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How to enable

This report covers:

  • Enabling 101
  • Wait a minute
  • Airguns
  • The Diana 27
  • So what?
  • Garand
  • The TX200 Mark III
  • How to enable? — you must like it
  • BB likes:
  • Summary

Today I want to reveal my greatest secret — how I enable people. Wanna learn? Wanna try it yourself? Grab your coffee cup and let’s get started.

Enabling 101

The secret to enabling is to like something so much that you just have to tell others about it. There — that’s all there is to it. Now go, my children, and do likewise.

Wait a minute

What do you mean, BB? How do I know if I like something enough to enable others? Ahh! That is the real question! How well do you know yourself?


Since this blog is about airguns, let’s talk about them as we answer this question. What do you like about airguns? No? That is way too broad a question, isn’t it? What it is that you like about SPECIFIC airguns? You can start answering that by asking what SPECIFICALLY you like about just one airgun.

The Diana 27

Yesterday I reported a test of four new .22 caliber pellets. I used two now-obsolete air rifle — a Hy Score 807 and a Walther LGV Challenger. The Challenger was slightly more accurate in the test, but I like the Hy Score 807 that is actually a Diana 27, better. Why?

Well for starters I like the stock better. The Diana 27 stock is thin, while the Walther LGV Challenger stock is thicker. I notice this especially in the forearm.

Both rifles are easy to cock but the Diana has a longer cocking stroke which makes it feel easier to me. Actually the Walther cocks with over 30 pounds of effort that is about ten pounds more than the Diana, but for some reason it feels lighter than that.

Both rifles now have a solid non-buzzy firing cycle. I know for a fact that the Walther powerplant was treated with Tune-in-a-Tube (which is another product I enable, by the way) and I believe the Hy Score/Diana must have been, as well. That makes both of them smooth to shoot — and THAT is why I tout Tune-in-a-Tube all the time. And for those who think I only talk about products sold by Pyramyd AIR, I have told you that Red-N-Tacky grease is just as good as TIAT. So — there!

The triggers are pretty much the same. Both have a light, positive first stage and a second stage that’s got just a hint of creep.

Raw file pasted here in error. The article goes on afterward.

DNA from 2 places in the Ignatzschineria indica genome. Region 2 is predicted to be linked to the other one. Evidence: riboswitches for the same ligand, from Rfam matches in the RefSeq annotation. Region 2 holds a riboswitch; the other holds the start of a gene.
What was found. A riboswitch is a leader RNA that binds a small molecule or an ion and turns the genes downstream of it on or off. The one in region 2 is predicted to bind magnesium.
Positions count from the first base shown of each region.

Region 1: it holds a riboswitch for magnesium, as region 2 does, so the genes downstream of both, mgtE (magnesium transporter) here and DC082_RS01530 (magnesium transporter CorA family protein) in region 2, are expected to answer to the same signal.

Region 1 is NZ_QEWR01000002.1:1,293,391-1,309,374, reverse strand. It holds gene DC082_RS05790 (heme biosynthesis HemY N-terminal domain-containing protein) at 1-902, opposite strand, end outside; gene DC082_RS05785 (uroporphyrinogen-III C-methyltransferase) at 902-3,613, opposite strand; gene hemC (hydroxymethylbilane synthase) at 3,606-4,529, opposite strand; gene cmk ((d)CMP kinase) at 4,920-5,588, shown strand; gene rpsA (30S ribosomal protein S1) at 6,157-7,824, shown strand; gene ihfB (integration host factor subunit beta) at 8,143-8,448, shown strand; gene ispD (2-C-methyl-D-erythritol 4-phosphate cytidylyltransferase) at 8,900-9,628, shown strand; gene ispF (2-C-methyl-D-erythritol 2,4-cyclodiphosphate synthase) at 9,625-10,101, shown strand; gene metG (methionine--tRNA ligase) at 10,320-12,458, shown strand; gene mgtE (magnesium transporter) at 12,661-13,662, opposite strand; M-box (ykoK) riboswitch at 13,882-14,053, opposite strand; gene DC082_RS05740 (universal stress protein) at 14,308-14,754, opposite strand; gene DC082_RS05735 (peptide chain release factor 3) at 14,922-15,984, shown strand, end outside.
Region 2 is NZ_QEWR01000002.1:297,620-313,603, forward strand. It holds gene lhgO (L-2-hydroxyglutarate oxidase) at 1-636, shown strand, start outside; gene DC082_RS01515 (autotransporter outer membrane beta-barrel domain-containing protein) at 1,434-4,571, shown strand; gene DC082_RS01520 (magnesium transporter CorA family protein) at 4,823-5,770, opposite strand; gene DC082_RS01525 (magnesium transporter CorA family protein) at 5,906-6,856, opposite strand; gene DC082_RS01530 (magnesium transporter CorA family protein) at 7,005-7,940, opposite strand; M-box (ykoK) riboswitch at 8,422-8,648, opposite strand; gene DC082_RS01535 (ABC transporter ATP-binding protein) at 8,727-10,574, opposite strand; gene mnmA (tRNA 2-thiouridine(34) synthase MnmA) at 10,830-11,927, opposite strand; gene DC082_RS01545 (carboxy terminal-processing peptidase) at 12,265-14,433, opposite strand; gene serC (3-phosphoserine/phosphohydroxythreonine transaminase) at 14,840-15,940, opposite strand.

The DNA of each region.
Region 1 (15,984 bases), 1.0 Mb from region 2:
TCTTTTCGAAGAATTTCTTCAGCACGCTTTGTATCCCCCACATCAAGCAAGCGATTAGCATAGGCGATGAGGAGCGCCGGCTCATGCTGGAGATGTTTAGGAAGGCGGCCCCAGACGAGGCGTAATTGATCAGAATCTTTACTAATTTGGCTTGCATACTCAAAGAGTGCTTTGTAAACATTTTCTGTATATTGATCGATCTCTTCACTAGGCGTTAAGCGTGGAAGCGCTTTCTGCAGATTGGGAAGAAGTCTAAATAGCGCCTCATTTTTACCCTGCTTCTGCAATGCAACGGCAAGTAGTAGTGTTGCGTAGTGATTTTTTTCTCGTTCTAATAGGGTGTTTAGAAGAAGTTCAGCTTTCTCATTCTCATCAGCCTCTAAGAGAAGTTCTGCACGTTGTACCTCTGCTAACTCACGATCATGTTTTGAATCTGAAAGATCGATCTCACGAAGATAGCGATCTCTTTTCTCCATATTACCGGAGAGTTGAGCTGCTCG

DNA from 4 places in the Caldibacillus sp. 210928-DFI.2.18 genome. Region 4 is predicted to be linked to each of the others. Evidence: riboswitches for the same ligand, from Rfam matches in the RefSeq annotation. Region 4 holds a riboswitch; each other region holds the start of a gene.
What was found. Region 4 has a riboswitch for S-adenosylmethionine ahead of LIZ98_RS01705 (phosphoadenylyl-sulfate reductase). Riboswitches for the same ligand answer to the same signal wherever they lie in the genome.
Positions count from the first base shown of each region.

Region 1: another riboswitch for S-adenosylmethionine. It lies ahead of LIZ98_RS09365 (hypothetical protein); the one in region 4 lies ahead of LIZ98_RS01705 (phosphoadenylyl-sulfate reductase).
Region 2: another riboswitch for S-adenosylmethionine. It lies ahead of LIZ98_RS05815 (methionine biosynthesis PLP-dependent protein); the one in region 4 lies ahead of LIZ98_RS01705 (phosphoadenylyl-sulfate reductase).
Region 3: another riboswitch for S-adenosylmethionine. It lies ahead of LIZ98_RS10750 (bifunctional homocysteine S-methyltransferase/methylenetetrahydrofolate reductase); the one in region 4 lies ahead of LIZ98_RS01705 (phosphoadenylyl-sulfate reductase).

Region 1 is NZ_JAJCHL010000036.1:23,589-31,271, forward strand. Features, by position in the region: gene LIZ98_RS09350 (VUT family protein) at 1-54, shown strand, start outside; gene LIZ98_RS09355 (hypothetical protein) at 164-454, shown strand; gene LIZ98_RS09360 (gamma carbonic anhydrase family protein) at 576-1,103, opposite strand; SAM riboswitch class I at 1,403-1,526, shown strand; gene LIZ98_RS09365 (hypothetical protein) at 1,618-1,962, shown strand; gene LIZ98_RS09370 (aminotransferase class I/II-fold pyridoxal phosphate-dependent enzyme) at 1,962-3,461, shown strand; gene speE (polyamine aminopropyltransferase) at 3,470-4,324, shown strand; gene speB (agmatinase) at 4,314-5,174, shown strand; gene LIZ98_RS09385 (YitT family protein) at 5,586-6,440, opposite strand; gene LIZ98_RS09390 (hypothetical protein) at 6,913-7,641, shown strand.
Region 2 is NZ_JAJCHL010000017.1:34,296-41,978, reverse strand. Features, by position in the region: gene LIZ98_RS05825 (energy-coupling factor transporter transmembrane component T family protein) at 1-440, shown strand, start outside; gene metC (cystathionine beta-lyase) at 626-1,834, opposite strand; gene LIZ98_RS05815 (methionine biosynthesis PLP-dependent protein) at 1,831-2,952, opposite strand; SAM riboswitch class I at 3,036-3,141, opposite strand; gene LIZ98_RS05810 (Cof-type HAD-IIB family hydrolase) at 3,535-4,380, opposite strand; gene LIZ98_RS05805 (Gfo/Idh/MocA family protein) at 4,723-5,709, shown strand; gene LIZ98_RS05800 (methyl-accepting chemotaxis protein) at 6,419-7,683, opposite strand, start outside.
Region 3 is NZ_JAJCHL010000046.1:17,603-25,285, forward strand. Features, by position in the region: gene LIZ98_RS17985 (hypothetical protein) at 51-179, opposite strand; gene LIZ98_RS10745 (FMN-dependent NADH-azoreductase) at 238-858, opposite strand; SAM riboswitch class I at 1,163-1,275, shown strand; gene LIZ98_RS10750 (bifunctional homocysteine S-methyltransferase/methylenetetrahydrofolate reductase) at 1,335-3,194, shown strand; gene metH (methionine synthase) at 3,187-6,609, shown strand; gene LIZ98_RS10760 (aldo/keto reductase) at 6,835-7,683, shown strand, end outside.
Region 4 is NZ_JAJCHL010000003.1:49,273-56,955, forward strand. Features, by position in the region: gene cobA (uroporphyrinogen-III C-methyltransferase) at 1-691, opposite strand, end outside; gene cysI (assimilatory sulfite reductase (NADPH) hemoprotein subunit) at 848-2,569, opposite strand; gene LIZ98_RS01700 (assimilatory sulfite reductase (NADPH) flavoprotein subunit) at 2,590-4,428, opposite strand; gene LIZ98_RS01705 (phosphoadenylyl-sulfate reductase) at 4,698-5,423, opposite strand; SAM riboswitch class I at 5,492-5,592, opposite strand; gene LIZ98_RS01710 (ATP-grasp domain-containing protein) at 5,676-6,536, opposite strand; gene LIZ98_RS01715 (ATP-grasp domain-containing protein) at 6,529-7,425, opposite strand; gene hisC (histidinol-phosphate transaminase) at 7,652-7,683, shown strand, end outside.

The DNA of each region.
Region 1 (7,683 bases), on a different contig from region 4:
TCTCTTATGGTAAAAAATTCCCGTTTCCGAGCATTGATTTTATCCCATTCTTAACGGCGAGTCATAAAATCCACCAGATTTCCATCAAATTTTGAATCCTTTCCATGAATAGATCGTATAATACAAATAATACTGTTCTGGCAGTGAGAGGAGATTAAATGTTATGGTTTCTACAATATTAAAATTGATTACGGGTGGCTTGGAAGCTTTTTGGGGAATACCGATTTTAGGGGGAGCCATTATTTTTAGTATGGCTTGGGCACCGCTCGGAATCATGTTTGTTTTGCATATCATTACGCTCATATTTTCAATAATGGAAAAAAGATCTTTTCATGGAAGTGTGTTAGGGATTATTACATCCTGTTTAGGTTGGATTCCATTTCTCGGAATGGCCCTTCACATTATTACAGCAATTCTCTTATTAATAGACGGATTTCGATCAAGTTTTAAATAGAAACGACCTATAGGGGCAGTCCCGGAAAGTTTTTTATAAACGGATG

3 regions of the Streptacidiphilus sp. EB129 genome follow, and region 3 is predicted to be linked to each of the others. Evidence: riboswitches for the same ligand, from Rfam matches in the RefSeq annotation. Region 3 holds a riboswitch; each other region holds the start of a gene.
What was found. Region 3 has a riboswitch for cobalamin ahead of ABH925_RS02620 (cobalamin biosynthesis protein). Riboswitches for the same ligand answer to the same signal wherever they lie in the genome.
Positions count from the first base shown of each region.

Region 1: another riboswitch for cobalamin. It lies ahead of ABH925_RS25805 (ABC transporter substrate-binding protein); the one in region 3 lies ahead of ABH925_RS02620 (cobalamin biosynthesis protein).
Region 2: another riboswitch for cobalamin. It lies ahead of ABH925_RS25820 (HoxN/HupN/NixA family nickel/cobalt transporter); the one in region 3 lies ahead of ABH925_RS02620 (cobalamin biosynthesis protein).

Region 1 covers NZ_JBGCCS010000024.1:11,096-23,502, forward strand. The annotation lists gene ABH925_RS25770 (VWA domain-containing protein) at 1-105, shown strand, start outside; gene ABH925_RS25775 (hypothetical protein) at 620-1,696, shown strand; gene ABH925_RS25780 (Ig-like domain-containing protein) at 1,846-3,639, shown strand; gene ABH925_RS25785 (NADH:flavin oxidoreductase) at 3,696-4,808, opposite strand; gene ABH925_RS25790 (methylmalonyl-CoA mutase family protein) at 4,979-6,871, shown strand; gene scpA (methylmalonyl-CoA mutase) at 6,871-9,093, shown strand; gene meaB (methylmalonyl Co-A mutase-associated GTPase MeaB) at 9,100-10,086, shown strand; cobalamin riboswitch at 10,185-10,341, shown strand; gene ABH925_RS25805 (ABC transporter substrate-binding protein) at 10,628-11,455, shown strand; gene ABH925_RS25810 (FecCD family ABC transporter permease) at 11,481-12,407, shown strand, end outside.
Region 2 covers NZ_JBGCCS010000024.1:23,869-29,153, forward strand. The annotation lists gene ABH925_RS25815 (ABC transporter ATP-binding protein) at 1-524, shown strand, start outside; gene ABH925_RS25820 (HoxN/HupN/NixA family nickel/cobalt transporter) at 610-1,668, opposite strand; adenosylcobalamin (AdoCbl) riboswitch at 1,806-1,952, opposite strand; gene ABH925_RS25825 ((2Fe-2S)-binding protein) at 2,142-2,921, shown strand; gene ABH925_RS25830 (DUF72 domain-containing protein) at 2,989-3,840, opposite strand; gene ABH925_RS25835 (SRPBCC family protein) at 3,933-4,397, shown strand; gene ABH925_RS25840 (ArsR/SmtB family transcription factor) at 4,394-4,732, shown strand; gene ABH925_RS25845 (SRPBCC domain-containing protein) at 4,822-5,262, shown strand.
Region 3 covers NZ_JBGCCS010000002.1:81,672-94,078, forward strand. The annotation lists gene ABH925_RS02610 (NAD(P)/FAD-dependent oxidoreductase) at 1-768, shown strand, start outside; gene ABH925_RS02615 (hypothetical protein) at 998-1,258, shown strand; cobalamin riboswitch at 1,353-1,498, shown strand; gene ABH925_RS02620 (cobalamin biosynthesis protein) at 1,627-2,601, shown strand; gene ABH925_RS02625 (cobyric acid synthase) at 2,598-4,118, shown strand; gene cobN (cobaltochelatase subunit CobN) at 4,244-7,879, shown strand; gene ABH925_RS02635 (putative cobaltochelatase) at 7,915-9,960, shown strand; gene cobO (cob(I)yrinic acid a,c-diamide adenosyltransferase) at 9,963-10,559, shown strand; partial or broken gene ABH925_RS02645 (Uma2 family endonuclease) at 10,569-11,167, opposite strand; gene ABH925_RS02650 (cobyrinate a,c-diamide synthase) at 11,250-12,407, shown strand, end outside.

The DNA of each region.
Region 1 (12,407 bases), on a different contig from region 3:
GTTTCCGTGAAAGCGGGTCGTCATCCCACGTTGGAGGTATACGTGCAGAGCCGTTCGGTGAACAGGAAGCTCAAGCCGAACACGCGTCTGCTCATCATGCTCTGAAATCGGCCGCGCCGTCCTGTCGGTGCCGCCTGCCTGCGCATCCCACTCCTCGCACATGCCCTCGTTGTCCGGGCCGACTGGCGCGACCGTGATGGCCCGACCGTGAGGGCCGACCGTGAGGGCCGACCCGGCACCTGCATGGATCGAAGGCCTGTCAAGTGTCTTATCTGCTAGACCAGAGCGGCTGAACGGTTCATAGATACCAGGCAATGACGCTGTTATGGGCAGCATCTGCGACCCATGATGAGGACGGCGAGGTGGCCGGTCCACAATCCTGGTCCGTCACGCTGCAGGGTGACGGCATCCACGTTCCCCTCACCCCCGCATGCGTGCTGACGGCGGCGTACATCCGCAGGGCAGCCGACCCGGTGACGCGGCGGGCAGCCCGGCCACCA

Shop Outdoor Gear

So what?

So, looking at what I have just said and at the reports on both rifles in the past, I have come to a conclusion. I like a thinner stock better. And, when it comes to accuracy I can mean 10-shot groups at 50 yards — but not with these two. With these two I mean hitting the target at a reasonable distance that, in their case, means 25 yards or less. You see, reader shootski, it’s not ALWAYS about accuracy to the Nth degree. Sometimes it’s just about hitting what you aim at!

Back when I tested it for The Airgun Letter I said that the Diana 350 Magnum is a rifleman’s rifle. I didn’t know what I meant at the time, but today I do. It’s a rifle that feels right to ME! And now I am going to anger many readers.


The M1 Garand is a very accurate battle rifle. But it does not “feel right” to me. It feels big and clunky in my hands. And the stock is wide and thick.

M1 Garand
M1 Garand. It’s as accurate as battle rifles get, but it feels like a club!

On the other hand the M1917 American Enfield feels right.

M1917 Enfield
M1917 “American” Enfield, is accurate, and feels close to right in the hands, though the comb is low for me. But it can’t compete with the Garand for accurate firepower.

Both rifles are chambered for the .30-06 Springfield cartridge that will kick the snot out of most shooters. In the Garand I find that the time the action takes to cycle reduces the recoil, but others I have talked to don’t feel the same.

The bottom line? I like the M1 Garand (though I acknowledge it’s too thick, clunky and clublike) and I like how the 1917 Enfield feels, though it kicks me hard.

The TX200 Mark III

Now, the TX200 Mark III is not svelte, elegant or lightweight. Yet I like it. I like it so much I can’t stop mentioning it, referring to it or comparing it with other airguns. Why?

TX200 Mark III
TX200 Mark III. No one would ever call it svelte. It’s thick and heavy. Yet I like it.

There are four reasons for that, I think. The TX200 Mark III is accurate. In fact it is supremely accurate. Many people want me to lie and say their favorite spring-piston air rifle is accurate, but with the TX200 on the planet, I can’t. Yes, other are rifles can be accurate, but don’t expect me to get excited about a one-inch group at 25 yards.

The TX200 has a wonderful trigger. It’s like a Rekord but more adjustable, and the Rekord is already an epic airgun trigger. However the TX200 trigger does everything the Rekord does and some things that it can’t — at least not safely.

Third — the TX200 is smooth. And when I say smooth I mean super-smooth. You won’t find a recoiling spring-piston air rifle that is as smooth, to say nothing of being smoother.

And finally, the TX200 Mark III is easy to maintain and modify. Yep, it’s a springer that can be disassembled without using a mainspring compressor.

How to enable? — you must like it

We have just walked through my thoughts on why I like certain spring-piston air rifles. I was specific, which we have to be if we want to get down to the truth. I want none of this,  “… springer that weighs 5 pounds, is easy to cock, is accurate, shoots at 1600 f.p.s. and costs $100…” kinda stuff. Such airguns don’t exist and probably never will. But that’s the sort of stuff I hear all the time when people talk in generalities. Get specific and the field narrows quickly.